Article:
"I cried in fear. I was afraid I would die."

A woman mourns the loss of a relative following the tsunami. Credit: AP

Lis said she was sleeping when the wave hit.

"It hit us at the same time when my son closed the hotel door," she said. "I didn't know what was hitting me, my hand is so hurt. I also got some minor wounds but my husband suffered a broken leg."

Norwegian Oystein Lund Andersen wrote on Facebook that he was taking pictures of the erupting Anak Krakatau volcano when he saw the wave coming and ran.

"Next wave entered the hotel area where I was staying and downed cars on the road behind it," he wrote. "Managed to evacuate with my family to higher ground (through) forest paths and villages, where we are taken care of (by) the locals. Were unharmed, thankfully."

  • What could have caused the tsunami?

Scientists from Indonesia’s Meteorology and Geophysics agency said it could have been caused by undersea landslides from the eruption of Anak Krakatau, a volcanic island formed over years from the nearby Krakatau volcano.

The volcano erupted about 24 minutes before the tsunami, the geophysics agency said.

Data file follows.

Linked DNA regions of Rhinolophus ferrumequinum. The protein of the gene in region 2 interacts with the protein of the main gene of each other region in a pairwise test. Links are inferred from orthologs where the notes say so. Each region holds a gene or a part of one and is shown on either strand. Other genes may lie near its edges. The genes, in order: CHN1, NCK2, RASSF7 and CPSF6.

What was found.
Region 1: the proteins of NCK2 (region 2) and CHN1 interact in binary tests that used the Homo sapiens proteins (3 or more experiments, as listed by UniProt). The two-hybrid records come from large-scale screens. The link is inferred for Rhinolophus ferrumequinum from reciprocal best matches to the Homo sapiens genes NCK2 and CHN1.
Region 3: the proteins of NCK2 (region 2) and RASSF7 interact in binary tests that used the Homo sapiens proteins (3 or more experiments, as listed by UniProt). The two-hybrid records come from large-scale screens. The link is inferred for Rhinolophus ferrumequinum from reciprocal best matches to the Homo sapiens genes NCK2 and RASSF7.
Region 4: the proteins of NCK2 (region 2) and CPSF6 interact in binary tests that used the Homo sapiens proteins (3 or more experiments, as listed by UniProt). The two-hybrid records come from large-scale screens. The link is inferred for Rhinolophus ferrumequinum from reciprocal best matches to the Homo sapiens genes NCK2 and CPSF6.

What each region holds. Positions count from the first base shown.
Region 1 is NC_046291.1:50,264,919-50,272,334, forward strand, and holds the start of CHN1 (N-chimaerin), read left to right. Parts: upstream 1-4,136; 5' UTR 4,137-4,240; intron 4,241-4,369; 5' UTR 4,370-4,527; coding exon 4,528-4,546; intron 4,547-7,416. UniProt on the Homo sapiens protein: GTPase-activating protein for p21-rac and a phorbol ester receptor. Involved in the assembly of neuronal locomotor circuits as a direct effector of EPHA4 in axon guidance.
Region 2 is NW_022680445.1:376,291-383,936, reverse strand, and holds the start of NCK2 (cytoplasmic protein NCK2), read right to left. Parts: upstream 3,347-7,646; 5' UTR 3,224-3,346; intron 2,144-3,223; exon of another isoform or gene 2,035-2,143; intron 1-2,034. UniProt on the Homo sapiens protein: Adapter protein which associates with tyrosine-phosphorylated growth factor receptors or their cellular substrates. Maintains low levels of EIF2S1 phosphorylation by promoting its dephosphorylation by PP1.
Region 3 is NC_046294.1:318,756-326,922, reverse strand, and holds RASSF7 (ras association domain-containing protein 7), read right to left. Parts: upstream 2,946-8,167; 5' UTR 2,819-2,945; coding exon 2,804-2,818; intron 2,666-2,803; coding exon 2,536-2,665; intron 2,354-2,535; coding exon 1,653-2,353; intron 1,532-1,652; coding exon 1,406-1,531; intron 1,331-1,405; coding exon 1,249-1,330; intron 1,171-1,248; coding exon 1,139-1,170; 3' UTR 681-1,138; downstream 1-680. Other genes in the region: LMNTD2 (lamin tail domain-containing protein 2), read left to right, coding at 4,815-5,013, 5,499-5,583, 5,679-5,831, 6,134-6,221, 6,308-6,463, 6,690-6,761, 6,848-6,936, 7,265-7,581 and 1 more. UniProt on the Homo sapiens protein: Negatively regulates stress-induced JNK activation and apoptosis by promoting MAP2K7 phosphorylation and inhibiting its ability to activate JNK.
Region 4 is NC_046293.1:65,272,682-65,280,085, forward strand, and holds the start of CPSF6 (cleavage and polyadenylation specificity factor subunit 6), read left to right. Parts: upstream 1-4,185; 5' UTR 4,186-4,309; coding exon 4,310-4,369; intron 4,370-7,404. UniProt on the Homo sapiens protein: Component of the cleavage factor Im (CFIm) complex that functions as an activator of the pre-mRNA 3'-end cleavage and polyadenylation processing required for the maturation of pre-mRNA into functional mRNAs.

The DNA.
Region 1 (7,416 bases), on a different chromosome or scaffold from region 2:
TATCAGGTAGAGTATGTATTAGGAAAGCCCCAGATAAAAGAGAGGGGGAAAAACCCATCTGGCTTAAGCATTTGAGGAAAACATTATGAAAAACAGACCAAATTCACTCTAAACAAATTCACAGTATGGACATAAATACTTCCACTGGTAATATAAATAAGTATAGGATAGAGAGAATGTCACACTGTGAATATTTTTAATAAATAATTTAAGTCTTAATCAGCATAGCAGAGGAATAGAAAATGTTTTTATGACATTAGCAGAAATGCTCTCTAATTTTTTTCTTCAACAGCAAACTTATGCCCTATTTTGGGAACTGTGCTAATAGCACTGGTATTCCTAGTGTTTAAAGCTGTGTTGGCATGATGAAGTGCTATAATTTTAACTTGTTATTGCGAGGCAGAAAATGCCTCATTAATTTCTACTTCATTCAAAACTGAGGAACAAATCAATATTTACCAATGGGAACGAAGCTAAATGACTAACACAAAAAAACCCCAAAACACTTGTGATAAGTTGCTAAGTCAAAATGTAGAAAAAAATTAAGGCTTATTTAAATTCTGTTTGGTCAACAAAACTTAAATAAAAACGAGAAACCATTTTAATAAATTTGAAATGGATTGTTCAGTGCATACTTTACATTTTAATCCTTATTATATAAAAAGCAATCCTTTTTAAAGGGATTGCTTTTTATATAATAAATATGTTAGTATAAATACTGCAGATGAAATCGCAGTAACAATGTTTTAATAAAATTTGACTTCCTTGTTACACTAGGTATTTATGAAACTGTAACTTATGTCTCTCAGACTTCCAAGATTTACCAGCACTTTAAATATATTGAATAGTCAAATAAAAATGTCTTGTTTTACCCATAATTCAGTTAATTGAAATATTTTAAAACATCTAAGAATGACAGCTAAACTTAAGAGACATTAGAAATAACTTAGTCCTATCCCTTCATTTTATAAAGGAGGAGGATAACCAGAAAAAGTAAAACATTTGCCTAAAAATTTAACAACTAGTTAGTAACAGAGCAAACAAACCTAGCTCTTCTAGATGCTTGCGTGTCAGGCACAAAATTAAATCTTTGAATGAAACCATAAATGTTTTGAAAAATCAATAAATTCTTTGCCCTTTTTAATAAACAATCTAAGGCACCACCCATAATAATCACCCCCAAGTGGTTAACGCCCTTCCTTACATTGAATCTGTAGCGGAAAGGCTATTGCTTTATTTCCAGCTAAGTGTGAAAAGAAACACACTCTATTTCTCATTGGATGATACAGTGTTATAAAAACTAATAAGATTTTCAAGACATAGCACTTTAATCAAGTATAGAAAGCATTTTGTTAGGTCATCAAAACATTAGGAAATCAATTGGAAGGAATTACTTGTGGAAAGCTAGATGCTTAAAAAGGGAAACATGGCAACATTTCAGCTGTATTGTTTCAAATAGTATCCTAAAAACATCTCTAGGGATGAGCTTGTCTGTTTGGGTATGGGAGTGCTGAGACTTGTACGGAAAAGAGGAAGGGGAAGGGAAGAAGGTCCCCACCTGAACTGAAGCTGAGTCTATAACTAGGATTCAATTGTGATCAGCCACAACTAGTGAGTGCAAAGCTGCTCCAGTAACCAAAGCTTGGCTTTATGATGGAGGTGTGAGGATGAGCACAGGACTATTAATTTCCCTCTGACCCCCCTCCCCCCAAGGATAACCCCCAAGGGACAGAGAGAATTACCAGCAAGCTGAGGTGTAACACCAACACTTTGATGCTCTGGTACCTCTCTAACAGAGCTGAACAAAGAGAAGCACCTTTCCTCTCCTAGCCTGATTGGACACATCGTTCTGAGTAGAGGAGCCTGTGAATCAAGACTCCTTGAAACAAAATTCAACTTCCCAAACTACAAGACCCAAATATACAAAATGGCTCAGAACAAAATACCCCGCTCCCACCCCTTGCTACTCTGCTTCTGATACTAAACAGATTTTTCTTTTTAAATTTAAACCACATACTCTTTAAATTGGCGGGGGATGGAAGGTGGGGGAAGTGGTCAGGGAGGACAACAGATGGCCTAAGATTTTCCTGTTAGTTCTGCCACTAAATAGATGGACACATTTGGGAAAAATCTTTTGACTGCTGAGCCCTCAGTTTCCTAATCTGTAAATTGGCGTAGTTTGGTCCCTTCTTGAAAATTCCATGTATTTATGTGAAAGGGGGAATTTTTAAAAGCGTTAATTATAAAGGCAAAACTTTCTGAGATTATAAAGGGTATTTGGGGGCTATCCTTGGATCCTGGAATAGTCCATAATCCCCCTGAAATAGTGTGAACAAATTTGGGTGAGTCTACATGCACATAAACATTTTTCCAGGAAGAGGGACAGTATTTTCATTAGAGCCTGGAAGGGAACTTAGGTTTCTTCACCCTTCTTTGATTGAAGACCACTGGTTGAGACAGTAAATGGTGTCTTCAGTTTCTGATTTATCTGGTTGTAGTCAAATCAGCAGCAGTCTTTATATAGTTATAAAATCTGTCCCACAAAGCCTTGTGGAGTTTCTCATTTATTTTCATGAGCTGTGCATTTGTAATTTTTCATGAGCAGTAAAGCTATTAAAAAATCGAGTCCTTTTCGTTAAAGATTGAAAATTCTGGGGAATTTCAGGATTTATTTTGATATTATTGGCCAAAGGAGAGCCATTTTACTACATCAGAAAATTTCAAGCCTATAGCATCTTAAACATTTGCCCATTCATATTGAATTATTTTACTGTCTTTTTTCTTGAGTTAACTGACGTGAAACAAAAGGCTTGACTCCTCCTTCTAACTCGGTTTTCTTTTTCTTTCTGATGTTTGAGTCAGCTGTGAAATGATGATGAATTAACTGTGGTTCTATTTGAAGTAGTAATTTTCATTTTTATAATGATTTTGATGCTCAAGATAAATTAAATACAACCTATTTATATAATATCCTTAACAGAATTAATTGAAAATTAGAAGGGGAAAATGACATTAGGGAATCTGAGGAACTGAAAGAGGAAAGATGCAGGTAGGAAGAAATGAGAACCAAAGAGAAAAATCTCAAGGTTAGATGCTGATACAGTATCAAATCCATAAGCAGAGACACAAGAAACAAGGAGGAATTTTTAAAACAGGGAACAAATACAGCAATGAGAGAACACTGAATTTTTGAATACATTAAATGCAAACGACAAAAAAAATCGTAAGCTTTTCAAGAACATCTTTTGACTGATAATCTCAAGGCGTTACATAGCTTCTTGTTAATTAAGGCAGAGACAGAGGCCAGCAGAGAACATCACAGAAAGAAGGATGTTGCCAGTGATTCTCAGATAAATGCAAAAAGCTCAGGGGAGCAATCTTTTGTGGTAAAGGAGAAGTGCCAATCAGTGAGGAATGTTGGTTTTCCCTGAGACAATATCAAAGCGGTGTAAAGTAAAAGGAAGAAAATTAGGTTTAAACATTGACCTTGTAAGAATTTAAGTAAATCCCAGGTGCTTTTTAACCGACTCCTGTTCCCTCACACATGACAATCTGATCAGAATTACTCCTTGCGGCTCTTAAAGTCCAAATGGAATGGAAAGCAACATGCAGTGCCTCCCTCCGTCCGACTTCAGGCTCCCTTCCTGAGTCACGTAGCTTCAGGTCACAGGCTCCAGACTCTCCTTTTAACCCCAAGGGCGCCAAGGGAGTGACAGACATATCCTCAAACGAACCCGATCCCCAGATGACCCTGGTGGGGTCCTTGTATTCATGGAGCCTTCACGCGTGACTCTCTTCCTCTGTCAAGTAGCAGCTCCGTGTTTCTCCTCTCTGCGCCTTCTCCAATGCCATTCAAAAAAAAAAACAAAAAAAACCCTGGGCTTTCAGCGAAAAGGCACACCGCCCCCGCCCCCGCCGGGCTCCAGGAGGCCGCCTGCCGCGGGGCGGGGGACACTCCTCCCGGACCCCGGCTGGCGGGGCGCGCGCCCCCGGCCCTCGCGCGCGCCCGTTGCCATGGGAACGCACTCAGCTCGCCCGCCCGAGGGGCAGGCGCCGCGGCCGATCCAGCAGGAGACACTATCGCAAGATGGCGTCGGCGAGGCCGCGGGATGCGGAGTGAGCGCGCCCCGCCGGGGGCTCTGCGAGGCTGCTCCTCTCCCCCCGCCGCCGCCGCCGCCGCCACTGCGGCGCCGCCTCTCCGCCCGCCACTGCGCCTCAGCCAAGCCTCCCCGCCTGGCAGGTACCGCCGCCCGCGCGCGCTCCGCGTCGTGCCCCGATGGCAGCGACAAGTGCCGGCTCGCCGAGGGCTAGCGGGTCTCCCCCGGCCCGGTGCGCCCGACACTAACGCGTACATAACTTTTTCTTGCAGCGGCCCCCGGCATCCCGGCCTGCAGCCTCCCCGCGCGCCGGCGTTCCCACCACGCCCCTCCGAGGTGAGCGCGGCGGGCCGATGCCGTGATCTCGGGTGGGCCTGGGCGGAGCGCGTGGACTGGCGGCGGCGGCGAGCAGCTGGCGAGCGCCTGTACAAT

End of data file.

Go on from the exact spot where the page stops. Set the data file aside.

The 1,000ft-high volcano, about 124 miles south-west of capital Jakarta, has been erupting since June.

In July, authorities widened its no-go areas to 1.24 miles from the crater.

NASA tweeted images of the volcano spewing ash in September. Credit: NASA/Twitter

Gegar Prasetya, co-founder of the Tsunami Research Centre Indonesia, said the waves were likely caused by a flank collapse - when a big section of a volcano’s slope gives way.

He said it was possible for an eruption to trigger a landslide above ground or beneath the ocean, both capable of producing a tsunami.

“Actually, the tsunami was not really big, only one metre,” said Mr Prasetya, who has closely studied Krakatau. “The problem is people always tend to build everything close to the shoreline.”

  • Why does Indonesia get so many earthquakes and tsunamis?

Anak Krakatau erupting in 2007. Credit: AP

Indonesia, a vast archipelago of more than 17,000 islands and home to 260 million people, lies along the "Ring of Fire," an arc of volcanoes and fault lines in the Pacific Basin.

In September, more than 2,500 people were killed by a quake and tsunami that hit the city of Palu on the island of Sulawesi, which is just east of Borneo.

Saturday's tsunami rekindled memories for some of the massive magnitude 9.1 earthquake that hit on December 26, 2004. It spawned a giant tsunami off Sumatra island in western Indonesia, killing more than 230,000 people in a dozen countries, the majority in Indonesia.

Anak Krakatau remains much smaller than Krakatoa when it blew in 1883, killing more than 30,000 people. Krakatoa launched far-reaching tsunamis and created so much ash, day was turned to night in the area and a global temperature drop was recorded.

The violent explosions sank most of the island into the volcanic crater under the sea, and the area remained calm until the 1920s, when Anak Krakatau began to rise from the site. It continues to grow each year and erupts periodically

A man walks through wreckage following the tsunami. Credit: AP